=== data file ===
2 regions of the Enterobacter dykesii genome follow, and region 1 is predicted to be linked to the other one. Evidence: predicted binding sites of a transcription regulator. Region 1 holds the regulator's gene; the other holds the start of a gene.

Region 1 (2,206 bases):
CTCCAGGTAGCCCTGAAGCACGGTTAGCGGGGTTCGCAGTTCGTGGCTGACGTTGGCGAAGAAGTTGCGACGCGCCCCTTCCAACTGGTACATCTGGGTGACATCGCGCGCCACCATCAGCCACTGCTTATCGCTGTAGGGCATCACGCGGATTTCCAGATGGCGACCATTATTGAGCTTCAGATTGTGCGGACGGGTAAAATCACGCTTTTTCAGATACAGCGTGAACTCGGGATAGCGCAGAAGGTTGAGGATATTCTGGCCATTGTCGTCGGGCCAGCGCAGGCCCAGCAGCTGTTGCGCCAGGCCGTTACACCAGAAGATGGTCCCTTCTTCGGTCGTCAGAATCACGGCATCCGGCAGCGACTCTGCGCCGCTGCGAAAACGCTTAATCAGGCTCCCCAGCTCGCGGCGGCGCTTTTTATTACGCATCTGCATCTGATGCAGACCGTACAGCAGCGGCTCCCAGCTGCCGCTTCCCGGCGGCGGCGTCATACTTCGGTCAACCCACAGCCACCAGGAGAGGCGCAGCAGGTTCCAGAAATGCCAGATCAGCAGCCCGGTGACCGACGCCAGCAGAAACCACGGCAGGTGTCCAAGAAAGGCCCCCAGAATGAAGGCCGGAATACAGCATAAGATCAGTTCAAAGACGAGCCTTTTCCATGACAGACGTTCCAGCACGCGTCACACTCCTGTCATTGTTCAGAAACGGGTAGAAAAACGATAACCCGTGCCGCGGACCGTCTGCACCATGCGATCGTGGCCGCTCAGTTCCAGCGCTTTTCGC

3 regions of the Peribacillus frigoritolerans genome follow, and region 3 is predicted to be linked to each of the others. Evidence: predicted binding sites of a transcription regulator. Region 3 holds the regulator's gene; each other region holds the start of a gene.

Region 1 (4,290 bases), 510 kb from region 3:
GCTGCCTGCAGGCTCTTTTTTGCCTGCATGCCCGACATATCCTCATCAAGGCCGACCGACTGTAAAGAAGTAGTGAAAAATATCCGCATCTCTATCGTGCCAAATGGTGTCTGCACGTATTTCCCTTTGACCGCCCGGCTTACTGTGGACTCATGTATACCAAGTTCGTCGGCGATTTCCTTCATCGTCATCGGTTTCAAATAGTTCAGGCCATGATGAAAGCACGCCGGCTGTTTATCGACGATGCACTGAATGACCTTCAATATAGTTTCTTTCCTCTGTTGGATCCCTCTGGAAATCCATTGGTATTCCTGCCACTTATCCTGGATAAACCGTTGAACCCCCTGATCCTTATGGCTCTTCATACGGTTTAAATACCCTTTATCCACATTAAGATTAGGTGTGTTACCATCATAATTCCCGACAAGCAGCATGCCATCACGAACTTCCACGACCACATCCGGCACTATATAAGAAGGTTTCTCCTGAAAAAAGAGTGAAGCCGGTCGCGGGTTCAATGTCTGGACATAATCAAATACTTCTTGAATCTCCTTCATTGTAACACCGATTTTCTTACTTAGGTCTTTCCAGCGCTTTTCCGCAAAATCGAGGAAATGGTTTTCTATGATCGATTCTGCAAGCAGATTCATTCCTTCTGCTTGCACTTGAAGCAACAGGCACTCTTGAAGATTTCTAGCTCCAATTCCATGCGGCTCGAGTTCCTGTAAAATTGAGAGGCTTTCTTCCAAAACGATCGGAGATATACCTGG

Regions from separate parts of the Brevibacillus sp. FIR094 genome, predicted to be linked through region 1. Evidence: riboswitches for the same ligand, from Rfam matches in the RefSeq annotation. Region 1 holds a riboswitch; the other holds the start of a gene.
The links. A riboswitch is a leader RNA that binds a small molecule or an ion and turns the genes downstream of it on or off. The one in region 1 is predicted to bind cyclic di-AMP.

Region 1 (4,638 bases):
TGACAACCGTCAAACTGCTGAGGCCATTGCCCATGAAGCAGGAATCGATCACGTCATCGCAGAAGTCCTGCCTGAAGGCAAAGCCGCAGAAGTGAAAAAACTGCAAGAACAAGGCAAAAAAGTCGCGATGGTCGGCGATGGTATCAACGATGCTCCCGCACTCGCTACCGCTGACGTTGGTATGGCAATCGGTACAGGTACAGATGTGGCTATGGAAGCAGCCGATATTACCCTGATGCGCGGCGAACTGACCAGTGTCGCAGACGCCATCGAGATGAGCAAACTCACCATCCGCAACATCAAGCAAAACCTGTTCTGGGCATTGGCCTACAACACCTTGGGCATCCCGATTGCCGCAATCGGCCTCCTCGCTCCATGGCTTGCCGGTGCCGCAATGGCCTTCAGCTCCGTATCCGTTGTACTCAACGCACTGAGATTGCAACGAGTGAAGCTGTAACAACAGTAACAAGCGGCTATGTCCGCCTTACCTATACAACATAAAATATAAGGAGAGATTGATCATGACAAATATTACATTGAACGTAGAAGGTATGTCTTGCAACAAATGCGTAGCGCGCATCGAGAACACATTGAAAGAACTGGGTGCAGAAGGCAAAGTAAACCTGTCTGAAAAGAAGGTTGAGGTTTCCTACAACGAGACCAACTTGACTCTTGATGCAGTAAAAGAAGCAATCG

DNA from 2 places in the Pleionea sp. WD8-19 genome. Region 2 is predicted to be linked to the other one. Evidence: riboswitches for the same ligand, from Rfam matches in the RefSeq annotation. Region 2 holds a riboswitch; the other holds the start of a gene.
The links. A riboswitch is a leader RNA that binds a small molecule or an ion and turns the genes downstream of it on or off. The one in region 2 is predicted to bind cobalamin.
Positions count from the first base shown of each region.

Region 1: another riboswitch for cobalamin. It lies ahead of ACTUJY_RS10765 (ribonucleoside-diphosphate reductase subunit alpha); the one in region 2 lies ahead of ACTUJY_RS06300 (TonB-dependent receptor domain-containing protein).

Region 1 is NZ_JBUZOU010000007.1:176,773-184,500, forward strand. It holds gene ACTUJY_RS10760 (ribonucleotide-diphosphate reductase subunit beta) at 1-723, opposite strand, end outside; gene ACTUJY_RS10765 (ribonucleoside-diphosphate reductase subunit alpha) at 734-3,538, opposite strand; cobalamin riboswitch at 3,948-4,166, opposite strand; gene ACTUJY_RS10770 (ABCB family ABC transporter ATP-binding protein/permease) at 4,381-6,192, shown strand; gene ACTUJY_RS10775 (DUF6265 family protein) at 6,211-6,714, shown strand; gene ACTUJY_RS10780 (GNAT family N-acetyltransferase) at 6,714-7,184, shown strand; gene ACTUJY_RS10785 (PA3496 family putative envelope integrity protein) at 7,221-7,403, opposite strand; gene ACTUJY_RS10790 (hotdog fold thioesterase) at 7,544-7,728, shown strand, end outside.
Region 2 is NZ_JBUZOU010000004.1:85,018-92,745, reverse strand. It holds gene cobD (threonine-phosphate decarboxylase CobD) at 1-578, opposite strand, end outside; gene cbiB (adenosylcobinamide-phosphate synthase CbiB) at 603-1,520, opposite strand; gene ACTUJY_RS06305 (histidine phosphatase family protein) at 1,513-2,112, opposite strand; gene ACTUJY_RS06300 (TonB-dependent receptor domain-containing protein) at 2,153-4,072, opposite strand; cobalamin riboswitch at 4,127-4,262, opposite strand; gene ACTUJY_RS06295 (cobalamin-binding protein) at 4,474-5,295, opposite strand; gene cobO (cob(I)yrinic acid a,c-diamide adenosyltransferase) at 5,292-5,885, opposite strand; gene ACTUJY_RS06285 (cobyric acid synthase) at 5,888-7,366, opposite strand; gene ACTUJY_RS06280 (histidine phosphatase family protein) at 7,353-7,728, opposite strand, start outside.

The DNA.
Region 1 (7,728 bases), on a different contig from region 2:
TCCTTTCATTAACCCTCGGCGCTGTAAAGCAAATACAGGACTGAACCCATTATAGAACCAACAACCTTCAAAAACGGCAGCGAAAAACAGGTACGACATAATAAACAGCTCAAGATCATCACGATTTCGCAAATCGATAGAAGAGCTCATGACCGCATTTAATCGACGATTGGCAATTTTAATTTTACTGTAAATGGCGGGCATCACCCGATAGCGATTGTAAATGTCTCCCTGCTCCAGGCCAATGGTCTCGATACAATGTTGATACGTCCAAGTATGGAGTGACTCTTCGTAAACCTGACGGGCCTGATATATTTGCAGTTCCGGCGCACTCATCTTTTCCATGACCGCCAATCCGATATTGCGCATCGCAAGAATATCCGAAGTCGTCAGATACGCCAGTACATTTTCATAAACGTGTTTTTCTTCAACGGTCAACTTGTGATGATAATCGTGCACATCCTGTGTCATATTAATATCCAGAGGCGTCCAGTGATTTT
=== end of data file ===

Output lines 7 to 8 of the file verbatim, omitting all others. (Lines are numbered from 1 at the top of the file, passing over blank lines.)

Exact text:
Regions from separate parts of the Brevibacillus sp. FIR094 genome, predicted to be linked through region 1. Evidence: riboswitches for the same ligand, from Rfam matches in the RefSeq annotation. Region 1 holds a riboswitch; the other holds the start of a gene.
The links. A riboswitch is a leader RNA that binds a small molecule or an ion and turns the genes downstream of it on or off. The one in region 1 is predicted to bind cyclic di-AMP.